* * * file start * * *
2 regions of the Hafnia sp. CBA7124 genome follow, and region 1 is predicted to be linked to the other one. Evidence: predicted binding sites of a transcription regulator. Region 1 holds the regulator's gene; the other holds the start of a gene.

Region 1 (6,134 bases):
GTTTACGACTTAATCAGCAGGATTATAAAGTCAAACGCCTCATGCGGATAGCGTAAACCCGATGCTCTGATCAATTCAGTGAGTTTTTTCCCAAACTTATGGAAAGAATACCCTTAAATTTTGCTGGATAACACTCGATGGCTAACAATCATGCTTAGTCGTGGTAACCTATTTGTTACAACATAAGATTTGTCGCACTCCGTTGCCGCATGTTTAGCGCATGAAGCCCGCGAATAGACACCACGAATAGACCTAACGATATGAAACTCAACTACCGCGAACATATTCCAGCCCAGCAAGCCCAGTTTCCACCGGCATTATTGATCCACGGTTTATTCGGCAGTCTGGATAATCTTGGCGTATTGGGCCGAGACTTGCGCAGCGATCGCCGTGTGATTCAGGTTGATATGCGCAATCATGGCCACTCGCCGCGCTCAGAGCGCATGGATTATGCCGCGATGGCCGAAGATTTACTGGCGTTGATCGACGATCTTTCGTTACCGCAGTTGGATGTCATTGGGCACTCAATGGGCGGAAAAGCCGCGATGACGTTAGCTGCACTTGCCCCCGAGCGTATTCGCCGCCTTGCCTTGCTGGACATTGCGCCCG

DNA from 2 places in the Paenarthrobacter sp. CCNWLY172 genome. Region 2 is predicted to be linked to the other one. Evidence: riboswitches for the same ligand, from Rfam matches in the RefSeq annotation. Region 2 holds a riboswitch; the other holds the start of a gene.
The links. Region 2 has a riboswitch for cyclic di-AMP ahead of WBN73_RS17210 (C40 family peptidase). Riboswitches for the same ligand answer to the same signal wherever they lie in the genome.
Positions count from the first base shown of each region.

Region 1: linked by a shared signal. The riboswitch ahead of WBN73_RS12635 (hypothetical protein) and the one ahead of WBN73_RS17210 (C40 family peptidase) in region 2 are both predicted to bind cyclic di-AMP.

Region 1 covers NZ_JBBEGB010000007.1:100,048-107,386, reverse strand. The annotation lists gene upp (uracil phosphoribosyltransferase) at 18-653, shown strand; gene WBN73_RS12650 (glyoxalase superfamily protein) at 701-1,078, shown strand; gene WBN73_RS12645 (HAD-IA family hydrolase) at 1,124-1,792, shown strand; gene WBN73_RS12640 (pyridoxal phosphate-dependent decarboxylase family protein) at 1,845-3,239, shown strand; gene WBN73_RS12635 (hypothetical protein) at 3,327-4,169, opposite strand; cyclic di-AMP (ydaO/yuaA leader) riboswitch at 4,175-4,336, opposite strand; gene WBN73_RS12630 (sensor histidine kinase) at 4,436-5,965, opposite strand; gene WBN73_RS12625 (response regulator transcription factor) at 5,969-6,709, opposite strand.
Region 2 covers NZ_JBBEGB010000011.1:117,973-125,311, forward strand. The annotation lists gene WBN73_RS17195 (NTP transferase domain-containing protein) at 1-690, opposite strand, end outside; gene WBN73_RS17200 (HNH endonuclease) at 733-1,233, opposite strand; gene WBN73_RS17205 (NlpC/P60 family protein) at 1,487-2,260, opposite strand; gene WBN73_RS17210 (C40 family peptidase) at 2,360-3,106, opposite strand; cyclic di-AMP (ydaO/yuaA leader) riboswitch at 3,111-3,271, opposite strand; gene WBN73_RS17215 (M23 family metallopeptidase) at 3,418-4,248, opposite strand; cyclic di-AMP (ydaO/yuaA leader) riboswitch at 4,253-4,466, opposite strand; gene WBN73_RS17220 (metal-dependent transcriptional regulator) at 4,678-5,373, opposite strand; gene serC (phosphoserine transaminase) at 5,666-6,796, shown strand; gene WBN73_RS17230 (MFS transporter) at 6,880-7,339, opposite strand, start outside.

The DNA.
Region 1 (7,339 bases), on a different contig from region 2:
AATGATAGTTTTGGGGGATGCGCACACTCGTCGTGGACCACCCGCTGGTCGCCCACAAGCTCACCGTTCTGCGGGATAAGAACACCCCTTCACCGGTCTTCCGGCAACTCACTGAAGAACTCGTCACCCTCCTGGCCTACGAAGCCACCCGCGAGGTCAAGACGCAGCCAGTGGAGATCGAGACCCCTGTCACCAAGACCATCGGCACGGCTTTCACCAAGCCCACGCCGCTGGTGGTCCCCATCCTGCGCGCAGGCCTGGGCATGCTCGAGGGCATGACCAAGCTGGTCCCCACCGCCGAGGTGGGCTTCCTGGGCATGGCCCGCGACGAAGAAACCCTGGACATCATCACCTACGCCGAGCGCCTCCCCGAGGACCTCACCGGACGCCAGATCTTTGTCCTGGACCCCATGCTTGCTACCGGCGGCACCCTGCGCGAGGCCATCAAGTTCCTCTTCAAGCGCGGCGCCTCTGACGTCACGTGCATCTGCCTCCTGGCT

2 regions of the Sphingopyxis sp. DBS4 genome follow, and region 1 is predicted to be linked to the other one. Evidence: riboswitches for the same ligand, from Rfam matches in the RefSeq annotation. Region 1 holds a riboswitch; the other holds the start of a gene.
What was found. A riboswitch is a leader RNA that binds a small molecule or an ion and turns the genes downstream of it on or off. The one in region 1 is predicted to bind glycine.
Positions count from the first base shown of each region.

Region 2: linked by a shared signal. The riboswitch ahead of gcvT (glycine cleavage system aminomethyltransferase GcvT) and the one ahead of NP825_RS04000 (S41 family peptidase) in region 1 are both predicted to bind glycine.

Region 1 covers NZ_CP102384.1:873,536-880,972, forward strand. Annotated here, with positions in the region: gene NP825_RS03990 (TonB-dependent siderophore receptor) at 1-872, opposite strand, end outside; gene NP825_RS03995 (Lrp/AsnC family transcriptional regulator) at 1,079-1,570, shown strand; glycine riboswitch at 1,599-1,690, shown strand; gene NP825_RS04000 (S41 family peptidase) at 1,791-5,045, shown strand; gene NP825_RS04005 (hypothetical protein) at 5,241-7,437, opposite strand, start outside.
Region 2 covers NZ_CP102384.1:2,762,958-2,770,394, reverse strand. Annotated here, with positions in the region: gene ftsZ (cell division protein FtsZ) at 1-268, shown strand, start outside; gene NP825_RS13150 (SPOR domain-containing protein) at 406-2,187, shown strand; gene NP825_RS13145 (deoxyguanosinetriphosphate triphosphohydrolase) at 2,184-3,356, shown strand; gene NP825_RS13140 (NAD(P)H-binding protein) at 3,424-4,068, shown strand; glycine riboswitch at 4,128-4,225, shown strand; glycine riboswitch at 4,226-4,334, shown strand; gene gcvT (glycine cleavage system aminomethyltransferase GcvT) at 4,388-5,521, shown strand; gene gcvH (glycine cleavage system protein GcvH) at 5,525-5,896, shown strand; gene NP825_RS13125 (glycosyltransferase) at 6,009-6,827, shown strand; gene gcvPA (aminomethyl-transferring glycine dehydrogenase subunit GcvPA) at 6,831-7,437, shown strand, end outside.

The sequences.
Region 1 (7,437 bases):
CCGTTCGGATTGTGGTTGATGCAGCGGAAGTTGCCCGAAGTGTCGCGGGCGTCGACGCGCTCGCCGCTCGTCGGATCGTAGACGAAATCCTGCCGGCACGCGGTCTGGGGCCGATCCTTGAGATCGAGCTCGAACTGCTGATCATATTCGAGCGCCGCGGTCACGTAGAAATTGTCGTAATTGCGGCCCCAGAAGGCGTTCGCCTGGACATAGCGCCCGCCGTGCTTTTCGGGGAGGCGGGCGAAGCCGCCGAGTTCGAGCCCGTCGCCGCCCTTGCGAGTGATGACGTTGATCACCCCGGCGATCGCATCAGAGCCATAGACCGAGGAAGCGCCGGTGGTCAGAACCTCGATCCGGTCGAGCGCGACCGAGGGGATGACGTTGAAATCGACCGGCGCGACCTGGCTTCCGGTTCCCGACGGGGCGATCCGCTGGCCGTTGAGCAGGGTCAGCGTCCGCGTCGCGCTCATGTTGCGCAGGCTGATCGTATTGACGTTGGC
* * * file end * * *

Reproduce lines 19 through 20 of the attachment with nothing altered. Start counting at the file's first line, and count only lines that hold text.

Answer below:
The sequences.
Region 1 (7,437 bases):